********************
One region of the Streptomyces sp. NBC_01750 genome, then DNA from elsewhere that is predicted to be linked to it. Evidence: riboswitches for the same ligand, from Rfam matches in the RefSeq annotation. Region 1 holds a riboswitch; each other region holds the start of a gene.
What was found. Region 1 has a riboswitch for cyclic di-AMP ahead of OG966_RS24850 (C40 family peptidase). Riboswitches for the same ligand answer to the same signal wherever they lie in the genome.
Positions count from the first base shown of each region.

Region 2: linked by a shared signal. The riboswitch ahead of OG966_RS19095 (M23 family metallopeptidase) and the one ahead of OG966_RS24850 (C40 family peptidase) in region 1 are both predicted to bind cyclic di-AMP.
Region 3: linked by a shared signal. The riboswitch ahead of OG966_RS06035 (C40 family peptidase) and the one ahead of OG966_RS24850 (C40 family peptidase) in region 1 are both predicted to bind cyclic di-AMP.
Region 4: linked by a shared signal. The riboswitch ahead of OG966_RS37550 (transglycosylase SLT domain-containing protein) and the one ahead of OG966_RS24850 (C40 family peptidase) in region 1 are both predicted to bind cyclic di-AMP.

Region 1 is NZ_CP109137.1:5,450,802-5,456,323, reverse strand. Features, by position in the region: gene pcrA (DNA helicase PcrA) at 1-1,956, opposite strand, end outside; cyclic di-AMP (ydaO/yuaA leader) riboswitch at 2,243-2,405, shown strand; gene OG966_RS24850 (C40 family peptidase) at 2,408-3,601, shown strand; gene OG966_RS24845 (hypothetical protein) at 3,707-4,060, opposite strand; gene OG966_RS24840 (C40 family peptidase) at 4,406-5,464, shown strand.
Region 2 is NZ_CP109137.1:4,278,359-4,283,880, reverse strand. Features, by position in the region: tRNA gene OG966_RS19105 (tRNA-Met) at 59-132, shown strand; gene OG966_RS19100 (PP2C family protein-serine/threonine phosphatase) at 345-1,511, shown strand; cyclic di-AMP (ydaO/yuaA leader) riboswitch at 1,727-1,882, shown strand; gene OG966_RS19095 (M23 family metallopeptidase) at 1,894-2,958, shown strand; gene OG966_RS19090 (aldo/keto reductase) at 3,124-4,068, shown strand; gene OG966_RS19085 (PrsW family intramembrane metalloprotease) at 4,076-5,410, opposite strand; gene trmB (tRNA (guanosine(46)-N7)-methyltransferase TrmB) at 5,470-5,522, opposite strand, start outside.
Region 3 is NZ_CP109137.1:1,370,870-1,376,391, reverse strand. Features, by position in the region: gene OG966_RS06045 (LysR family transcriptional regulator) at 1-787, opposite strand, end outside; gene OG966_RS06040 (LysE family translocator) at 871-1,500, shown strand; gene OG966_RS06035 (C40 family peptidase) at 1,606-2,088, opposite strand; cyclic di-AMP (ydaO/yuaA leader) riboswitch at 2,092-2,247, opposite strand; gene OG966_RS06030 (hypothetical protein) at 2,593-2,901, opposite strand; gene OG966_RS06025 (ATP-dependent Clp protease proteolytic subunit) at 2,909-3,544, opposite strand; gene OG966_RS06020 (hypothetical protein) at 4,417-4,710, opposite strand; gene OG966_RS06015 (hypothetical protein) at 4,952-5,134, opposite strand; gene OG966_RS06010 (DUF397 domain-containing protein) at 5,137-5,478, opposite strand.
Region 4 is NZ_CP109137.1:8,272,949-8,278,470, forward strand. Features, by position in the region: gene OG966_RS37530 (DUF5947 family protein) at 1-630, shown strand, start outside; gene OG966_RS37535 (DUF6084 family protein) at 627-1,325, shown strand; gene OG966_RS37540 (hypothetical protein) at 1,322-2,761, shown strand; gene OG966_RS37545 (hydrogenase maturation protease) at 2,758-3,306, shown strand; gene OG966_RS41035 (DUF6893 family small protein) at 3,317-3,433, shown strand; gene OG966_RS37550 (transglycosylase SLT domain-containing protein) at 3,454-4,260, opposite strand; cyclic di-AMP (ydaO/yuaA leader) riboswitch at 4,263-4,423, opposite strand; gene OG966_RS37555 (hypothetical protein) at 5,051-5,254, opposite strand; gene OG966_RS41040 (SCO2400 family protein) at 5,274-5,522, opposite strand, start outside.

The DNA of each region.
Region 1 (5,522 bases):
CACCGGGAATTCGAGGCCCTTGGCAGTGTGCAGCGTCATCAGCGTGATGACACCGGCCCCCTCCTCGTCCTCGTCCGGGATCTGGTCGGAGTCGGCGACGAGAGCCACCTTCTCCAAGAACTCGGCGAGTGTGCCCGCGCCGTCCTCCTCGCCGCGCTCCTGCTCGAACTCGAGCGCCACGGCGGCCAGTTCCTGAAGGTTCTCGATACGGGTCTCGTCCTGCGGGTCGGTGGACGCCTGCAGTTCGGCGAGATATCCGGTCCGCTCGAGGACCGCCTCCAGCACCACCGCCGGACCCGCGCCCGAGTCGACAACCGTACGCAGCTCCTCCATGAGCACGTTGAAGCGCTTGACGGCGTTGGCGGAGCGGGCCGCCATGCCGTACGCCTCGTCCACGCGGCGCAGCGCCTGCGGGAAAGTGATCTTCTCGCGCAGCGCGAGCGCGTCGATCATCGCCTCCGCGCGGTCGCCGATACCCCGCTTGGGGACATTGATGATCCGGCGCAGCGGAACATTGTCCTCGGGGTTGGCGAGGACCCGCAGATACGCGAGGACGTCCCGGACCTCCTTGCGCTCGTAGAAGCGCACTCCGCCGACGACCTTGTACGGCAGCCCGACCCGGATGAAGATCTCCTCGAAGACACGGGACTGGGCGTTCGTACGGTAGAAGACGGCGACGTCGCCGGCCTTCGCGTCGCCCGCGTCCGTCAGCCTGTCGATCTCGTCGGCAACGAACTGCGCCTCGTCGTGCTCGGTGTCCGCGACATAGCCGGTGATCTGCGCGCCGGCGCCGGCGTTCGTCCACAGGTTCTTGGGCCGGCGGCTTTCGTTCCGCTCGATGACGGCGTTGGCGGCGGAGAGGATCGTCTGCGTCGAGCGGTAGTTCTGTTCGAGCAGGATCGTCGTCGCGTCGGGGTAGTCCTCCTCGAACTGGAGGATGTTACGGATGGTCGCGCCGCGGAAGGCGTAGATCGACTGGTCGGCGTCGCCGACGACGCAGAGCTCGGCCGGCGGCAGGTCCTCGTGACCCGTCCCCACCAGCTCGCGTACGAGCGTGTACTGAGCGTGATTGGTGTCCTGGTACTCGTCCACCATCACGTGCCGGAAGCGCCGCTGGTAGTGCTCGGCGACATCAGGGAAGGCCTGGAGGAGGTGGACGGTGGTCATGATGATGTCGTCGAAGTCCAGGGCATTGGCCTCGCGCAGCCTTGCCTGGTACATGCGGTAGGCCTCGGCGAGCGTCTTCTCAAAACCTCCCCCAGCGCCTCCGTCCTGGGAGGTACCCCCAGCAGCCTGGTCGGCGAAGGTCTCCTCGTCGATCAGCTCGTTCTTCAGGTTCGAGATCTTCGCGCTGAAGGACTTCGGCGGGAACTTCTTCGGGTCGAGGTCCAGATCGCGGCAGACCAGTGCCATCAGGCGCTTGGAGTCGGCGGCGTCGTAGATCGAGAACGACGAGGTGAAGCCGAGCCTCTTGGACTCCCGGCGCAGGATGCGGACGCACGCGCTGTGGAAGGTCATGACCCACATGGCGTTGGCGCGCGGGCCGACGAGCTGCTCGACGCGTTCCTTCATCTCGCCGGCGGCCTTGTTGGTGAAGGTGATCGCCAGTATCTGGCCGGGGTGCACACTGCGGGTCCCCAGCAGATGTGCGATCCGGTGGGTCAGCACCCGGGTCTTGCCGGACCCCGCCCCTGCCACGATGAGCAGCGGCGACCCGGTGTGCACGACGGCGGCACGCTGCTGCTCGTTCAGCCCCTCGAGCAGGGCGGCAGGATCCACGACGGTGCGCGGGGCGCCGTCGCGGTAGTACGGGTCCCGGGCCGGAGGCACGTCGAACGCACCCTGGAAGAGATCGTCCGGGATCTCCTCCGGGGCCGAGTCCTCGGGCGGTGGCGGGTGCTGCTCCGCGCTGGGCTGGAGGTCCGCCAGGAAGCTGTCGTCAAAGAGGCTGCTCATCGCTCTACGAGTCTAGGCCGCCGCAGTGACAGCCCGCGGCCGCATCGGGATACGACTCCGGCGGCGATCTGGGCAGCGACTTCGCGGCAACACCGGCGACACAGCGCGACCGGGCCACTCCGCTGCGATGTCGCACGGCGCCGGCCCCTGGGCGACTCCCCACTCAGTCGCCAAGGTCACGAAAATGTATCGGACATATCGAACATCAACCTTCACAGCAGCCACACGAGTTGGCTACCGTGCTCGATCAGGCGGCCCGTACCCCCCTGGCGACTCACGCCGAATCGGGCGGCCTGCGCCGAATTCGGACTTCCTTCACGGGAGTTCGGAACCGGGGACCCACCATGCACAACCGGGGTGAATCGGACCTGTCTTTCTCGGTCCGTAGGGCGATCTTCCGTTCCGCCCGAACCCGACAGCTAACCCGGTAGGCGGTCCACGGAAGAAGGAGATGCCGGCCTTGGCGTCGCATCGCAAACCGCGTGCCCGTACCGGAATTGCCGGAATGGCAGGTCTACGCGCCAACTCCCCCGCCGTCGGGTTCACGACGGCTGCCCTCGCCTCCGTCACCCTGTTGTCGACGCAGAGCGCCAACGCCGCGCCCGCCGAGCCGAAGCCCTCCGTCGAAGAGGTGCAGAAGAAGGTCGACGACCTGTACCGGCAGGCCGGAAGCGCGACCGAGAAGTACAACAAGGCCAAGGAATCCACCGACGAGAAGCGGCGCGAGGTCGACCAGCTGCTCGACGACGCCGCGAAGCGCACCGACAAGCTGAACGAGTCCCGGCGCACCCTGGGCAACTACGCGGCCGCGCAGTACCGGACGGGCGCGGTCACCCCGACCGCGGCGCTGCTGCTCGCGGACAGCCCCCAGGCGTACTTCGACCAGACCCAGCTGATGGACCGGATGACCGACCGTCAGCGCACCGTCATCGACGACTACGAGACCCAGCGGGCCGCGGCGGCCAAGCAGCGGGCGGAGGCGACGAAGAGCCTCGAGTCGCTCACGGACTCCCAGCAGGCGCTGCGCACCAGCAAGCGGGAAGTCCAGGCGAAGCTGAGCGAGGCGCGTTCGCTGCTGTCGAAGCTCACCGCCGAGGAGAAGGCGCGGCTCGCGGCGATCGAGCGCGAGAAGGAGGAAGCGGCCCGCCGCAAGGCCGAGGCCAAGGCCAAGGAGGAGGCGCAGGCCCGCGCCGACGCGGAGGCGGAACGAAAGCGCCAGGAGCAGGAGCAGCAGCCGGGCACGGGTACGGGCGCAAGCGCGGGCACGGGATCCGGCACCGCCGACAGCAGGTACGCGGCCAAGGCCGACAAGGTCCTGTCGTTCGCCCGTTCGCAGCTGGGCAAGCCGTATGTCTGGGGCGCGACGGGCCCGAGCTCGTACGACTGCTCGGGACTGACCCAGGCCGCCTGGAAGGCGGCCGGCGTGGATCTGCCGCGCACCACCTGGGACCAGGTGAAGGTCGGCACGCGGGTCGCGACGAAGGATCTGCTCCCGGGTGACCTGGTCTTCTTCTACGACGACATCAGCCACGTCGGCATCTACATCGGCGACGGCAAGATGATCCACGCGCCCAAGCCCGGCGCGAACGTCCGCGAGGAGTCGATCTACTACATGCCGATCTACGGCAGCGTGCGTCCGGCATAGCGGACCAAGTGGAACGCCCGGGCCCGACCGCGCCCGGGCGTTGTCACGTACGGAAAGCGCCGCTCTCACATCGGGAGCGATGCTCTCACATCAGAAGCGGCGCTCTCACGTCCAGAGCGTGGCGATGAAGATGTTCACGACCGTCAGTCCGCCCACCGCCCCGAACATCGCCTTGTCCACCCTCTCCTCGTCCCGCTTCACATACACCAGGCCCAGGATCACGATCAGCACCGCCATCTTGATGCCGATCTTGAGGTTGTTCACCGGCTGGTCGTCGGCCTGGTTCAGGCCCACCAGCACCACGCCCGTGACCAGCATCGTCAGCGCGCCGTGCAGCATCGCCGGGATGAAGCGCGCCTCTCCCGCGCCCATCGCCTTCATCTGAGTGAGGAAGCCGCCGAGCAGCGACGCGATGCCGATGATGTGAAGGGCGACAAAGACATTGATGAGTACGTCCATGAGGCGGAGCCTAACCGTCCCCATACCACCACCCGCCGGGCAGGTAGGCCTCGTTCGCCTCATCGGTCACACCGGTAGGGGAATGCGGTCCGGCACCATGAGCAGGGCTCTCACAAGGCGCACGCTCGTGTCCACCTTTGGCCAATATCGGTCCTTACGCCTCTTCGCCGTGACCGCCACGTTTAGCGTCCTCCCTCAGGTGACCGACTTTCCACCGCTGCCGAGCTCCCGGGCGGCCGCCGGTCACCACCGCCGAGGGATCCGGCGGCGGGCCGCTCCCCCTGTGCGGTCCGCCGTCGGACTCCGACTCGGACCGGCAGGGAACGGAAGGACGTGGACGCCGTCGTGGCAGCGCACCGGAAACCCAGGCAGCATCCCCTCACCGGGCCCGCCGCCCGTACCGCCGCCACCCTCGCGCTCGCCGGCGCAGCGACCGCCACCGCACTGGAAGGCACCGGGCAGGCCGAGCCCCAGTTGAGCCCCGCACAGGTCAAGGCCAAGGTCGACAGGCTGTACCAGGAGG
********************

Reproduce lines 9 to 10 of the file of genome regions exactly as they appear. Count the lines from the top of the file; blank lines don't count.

Region 3 is NZ_CP109137.1:1,370,870-1,376,391, reverse strand. Features, by position in the region: gene OG966_RS06045 (LysR family transcriptional regulator) at 1-787, opposite strand, end outside; gene OG966_RS06040 (LysE family translocator) at 871-1,500, shown strand; gene OG966_RS06035 (C40 family peptidase) at 1,606-2,088, opposite strand; cyclic di-AMP (ydaO/yuaA leader) riboswitch at 2,092-2,247, opposite strand; gene OG966_RS06030 (hypothetical protein) at 2,593-2,901, opposite strand; gene OG966_RS06025 (ATP-dependent Clp protease proteolytic subunit) at 2,909-3,544, opposite strand; gene OG966_RS06020 (hypothetical protein) at 4,417-4,710, opposite strand; gene OG966_RS06015 (hypothetical protein) at 4,952-5,134, opposite strand; gene OG966_RS06010 (DUF397 domain-containing protein) at 5,137-5,478, opposite strand.
Region 4 is NZ_CP109137.1:8,272,949-8,278,470, forward strand. Features, by position in the region: gene OG966_RS37530 (DUF5947 family protein) at 1-630, shown strand, start outside; gene OG966_RS37535 (DUF6084 family protein) at 627-1,325, shown strand; gene OG966_RS37540 (hypothetical protein) at 1,322-2,761, shown strand; gene OG966_RS37545 (hydrogenase maturation protease) at 2,758-3,306, shown strand; gene OG966_RS41035 (DUF6893 family small protein) at 3,317-3,433, shown strand; gene OG966_RS37550 (transglycosylase SLT domain-containing protein) at 3,454-4,260, opposite strand; cyclic di-AMP (ydaO/yuaA leader) riboswitch at 4,263-4,423, opposite strand; gene OG966_RS37555 (hypothetical protein) at 5,051-5,254, opposite strand; gene OG966_RS41040 (SCO2400 family protein) at 5,274-5,522, opposite strand, start outside.